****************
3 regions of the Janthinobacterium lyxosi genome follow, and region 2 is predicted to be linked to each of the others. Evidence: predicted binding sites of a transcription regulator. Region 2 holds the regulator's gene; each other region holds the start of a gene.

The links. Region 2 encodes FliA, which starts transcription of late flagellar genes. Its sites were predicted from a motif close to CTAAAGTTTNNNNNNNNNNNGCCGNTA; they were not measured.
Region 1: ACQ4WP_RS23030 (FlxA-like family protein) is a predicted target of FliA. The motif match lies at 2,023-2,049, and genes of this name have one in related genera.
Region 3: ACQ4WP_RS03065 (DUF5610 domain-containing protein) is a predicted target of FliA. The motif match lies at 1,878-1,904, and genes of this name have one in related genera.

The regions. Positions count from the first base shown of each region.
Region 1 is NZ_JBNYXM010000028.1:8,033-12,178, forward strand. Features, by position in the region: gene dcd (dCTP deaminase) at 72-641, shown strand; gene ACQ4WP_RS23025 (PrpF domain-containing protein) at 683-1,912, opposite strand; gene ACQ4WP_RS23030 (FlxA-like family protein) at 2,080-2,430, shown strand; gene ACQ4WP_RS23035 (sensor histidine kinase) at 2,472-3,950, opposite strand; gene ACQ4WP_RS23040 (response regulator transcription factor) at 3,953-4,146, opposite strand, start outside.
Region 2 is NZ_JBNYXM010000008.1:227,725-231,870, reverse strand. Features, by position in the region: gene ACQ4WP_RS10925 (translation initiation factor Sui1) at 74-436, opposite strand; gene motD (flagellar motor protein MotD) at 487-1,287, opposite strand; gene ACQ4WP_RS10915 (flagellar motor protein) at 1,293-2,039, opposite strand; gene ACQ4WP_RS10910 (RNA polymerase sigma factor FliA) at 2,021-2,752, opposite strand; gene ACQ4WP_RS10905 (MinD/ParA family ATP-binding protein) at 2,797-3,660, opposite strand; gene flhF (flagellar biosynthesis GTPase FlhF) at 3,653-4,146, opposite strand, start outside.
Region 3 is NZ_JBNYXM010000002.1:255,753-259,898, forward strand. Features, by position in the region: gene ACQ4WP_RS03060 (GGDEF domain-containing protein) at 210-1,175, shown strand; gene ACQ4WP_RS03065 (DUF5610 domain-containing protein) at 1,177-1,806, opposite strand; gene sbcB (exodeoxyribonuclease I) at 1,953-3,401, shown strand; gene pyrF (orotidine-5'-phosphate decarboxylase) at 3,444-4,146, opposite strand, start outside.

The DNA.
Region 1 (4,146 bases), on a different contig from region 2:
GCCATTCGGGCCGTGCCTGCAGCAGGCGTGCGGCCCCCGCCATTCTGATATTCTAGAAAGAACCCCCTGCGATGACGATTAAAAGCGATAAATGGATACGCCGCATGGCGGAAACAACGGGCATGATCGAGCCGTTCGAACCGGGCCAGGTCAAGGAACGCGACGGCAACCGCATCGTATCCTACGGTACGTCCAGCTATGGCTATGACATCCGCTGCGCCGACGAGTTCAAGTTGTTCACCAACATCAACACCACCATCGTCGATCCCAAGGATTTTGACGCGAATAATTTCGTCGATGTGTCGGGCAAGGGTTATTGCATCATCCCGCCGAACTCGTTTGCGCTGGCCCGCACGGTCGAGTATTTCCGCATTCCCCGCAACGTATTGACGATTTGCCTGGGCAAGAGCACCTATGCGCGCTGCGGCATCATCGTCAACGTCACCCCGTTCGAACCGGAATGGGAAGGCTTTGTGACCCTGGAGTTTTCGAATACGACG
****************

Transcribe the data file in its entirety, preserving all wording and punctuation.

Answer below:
3 regions of the Janthinobacterium lyxosi genome follow, and region 2 is predicted to be linked to each of the others. Evidence: predicted binding sites of a transcription regulator. Region 2 holds the regulator's gene; each other region holds the start of a gene.

The links. Region 2 encodes FliA, which starts transcription of late flagellar genes. Its sites were predicted from a motif close to CTAAAGTTTNNNNNNNNNNNGCCGNTA; they were not measured.
Region 1: ACQ4WP_RS23030 (FlxA-like family protein) is a predicted target of FliA. The motif match lies at 2,023-2,049, and genes of this name have one in related genera.
Region 3: ACQ4WP_RS03065 (DUF5610 domain-containing protein) is a predicted target of FliA. The motif match lies at 1,878-1,904, and genes of this name have one in related genera.

The regions. Positions count from the first base shown of each region.
Region 1 is NZ_JBNYXM010000028.1:8,033-12,178, forward strand. Features, by position in the region: gene dcd (dCTP deaminase) at 72-641, shown strand; gene ACQ4WP_RS23025 (PrpF domain-containing protein) at 683-1,912, opposite strand; gene ACQ4WP_RS23030 (FlxA-like family protein) at 2,080-2,430, shown strand; gene ACQ4WP_RS23035 (sensor histidine kinase) at 2,472-3,950, opposite strand; gene ACQ4WP_RS23040 (response regulator transcription factor) at 3,953-4,146, opposite strand, start outside.
Region 2 is NZ_JBNYXM010000008.1:227,725-231,870, reverse strand. Features, by position in the region: gene ACQ4WP_RS10925 (translation initiation factor Sui1) at 74-436, opposite strand; gene motD (flagellar motor protein MotD) at 487-1,287, opposite strand; gene ACQ4WP_RS10915 (flagellar motor protein) at 1,293-2,039, opposite strand; gene ACQ4WP_RS10910 (RNA polymerase sigma factor FliA) at 2,021-2,752, opposite strand; gene ACQ4WP_RS10905 (MinD/ParA family ATP-binding protein) at 2,797-3,660, opposite strand; gene flhF (flagellar biosynthesis GTPase FlhF) at 3,653-4,146, opposite strand, start outside.
Region 3 is NZ_JBNYXM010000002.1:255,753-259,898, forward strand. Features, by position in the region: gene ACQ4WP_RS03060 (GGDEF domain-containing protein) at 210-1,175, shown strand; gene ACQ4WP_RS03065 (DUF5610 domain-containing protein) at 1,177-1,806, opposite strand; gene sbcB (exodeoxyribonuclease I) at 1,953-3,401, shown strand; gene pyrF (orotidine-5'-phosphate decarboxylase) at 3,444-4,146, opposite strand, start outside.

The DNA.
Region 1 (4,146 bases), on a different contig from region 2:
GCCATTCGGGCCGTGCCTGCAGCAGGCGTGCGGCCCCCGCCATTCTGATATTCTAGAAAGAACCCCCTGCGATGACGATTAAAAGCGATAAATGGATACGCCGCATGGCGGAAACAACGGGCATGATCGAGCCGTTCGAACCGGGCCAGGTCAAGGAACGCGACGGCAACCGCATCGTATCCTACGGTACGTCCAGCTATGGCTATGACATCCGCTGCGCCGACGAGTTCAAGTTGTTCACCAACATCAACACCACCATCGTCGATCCCAAGGATTTTGACGCGAATAATTTCGTCGATGTGTCGGGCAAGGGTTATTGCATCATCCCGCCGAACTCGTTTGCGCTGGCCCGCACGGTCGAGTATTTCCGCATTCCCCGCAACGTATTGACGATTTGCCTGGGCAAGAGCACCTATGCGCGCTGCGGCATCATCGTCAACGTCACCCCGTTCGAACCGGAATGGGAAGGCTTTGTGACCCTGGAGTTTTCGAATACGACG